The firing on Betio had barely subsided before apocryphal claims began to appear in print that the four eight-inch naval rifles used as coastal defense guns by the Japanese were the same ones captured from the British at the fall of Singapore. Many prominent historians unwittingly perpetuated this story, among them the highly respected Samuel Eliot Morison.

    In 1977, however, British writer William H. Bartsch published the results of a recent visit to Tarawa in the quarterly magazine After the Battle. Bartsch personally examined each of the four guns and discovered markings indicating manufacture by Vickers, the British ordnance company. The Vickers company subsequently provided Bartsch records indicating the four guns were part of a consignment of 12 eight-inch, quick-firing guns which were sold in 1905 to the Japanese during their war with Russia. Further investigation by Bartsch at the Imperial War Museum produced the fact that there were no eight-inch guns captured by the Japanese at Singapore. In short, the guns at Tarawa came from a far more legitimate, and older, transaction with the British.

    The eight-inch guns fired the opening rounds in the battle of Tarawa, but were not by themselves a factor in the contest. Earlier bombing raids may have damaged their fire control systems. Rapid counterbattery fire from American battleships took out the big guns in short order, although one of them maintained an intermittent, if inaccurate, fire throughout D+1. Colonel Shoup stated emphatically that the 2d Marine Division was fully aware of the presence of eight-inch guns on Betio as early as mid-August 1943. By contrast, the division intelligence annex to Shoup's operation order, updated nine days before the landing, discounts external reports that the main guns were likely to be as large as eight-inch, insisting instead that "they are probably not more than 6-inch." Prior knowledge notwithstanding, the fact remains that many American officers were unpleasantly surprised to experience major caliber near-misses bracketing the amphibious task force early on D-Day.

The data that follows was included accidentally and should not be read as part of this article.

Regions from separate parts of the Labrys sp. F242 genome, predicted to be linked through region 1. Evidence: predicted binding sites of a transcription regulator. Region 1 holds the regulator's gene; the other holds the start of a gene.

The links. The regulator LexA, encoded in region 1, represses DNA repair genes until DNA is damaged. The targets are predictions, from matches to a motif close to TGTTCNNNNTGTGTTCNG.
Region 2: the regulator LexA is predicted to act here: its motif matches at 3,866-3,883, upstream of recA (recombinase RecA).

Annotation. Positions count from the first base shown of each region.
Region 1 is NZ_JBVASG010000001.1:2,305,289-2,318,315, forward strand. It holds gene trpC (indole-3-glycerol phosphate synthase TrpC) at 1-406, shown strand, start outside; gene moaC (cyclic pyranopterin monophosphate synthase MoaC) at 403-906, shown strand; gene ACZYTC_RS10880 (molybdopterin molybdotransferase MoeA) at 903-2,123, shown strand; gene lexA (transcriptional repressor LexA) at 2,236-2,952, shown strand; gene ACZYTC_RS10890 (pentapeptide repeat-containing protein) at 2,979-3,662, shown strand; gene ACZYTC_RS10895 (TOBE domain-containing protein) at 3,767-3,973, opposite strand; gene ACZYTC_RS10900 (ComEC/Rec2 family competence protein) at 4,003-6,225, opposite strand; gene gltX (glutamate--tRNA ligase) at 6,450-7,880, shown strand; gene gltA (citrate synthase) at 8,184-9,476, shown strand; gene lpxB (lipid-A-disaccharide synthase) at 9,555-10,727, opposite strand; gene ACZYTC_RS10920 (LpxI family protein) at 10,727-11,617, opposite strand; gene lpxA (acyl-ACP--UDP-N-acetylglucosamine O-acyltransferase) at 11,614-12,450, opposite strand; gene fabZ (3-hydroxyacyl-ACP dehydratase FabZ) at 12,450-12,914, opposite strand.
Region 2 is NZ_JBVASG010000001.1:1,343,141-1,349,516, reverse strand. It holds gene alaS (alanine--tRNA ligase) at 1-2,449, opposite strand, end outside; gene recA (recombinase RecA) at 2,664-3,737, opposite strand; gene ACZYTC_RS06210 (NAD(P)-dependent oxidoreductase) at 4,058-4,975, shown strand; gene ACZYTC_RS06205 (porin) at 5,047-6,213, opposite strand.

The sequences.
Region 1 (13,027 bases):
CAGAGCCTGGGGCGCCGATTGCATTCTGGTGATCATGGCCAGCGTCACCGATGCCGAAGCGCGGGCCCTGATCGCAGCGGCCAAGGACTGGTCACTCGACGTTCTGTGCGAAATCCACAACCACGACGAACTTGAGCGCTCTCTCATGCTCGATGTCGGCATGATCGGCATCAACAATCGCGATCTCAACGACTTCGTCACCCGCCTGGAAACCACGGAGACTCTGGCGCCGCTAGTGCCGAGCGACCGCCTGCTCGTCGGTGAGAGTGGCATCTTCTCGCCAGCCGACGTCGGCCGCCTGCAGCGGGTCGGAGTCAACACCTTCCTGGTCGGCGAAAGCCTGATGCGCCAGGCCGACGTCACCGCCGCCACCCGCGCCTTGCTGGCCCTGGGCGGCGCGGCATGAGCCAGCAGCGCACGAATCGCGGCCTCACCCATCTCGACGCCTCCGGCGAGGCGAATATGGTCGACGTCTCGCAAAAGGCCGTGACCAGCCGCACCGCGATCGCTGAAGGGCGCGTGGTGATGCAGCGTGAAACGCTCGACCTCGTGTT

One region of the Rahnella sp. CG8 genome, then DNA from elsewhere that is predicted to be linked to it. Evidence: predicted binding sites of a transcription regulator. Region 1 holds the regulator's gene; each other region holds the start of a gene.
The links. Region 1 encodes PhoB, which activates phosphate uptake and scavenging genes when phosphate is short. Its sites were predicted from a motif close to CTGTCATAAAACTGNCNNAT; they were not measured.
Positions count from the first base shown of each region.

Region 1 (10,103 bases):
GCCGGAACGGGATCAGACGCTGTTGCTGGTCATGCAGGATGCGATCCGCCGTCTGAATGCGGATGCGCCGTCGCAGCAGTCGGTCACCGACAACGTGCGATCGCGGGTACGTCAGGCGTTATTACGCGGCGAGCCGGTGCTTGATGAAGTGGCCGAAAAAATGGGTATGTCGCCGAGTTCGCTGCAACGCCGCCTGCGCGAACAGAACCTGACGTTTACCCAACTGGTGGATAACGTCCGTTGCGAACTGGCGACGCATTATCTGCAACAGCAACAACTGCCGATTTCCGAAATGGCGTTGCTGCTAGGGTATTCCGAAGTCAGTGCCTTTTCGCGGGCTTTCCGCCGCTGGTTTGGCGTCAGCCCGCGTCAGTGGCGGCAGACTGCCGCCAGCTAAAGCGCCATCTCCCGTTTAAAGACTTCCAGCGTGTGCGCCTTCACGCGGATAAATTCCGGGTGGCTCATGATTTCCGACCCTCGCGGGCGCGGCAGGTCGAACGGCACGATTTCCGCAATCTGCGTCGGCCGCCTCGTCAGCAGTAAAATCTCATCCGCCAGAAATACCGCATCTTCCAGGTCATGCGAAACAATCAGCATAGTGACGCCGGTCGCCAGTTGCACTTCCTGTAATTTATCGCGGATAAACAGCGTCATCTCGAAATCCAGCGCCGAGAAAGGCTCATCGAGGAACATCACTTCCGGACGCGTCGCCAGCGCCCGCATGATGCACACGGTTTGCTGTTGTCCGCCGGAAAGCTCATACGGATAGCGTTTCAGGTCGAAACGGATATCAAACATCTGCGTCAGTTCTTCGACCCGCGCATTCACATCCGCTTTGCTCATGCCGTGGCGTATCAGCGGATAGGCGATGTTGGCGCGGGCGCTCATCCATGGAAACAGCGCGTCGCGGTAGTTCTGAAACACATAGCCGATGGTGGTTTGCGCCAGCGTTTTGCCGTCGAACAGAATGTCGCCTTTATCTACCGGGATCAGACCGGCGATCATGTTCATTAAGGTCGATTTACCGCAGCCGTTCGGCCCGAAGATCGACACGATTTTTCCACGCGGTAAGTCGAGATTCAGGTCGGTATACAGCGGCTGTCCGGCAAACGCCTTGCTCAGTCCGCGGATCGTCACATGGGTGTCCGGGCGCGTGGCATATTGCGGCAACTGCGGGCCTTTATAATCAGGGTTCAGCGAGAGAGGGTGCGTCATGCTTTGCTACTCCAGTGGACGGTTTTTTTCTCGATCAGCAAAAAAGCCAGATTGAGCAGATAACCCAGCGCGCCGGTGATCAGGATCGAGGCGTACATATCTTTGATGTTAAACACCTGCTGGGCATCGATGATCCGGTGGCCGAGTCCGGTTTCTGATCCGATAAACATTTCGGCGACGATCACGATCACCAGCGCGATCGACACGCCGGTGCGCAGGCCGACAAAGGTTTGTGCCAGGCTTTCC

https://www.nps.gov/parkhistory/online_books/npswapa/extcontent/usmc/pcn-190-003120-00/sec4.htm

    Thanks. That was interesting. Glad to be corrected.
    I found Bartsch’s article. It’s in After the Battle #15 “Tarawa and Operation Galvanic.” I’ve read three of Bartsch’s books. They are filled with very precise detail and highly recommended.

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    • Replies: @Lurker
    Thanks, I'll be looking out for him. I'd not heard of him before I read that article.
  76. @Buzz Mohawk
    Yes, we've been pointing our guns the wrong way, evidently a common mistake:

    https://www.youtube.com/watch?v=5ZQSpMiaaxk

    Artillery actually worked better on ships than on land because you could float an immensely heavy gun barrel around the world a lot more easily than you could drag it a few miles from a rail line.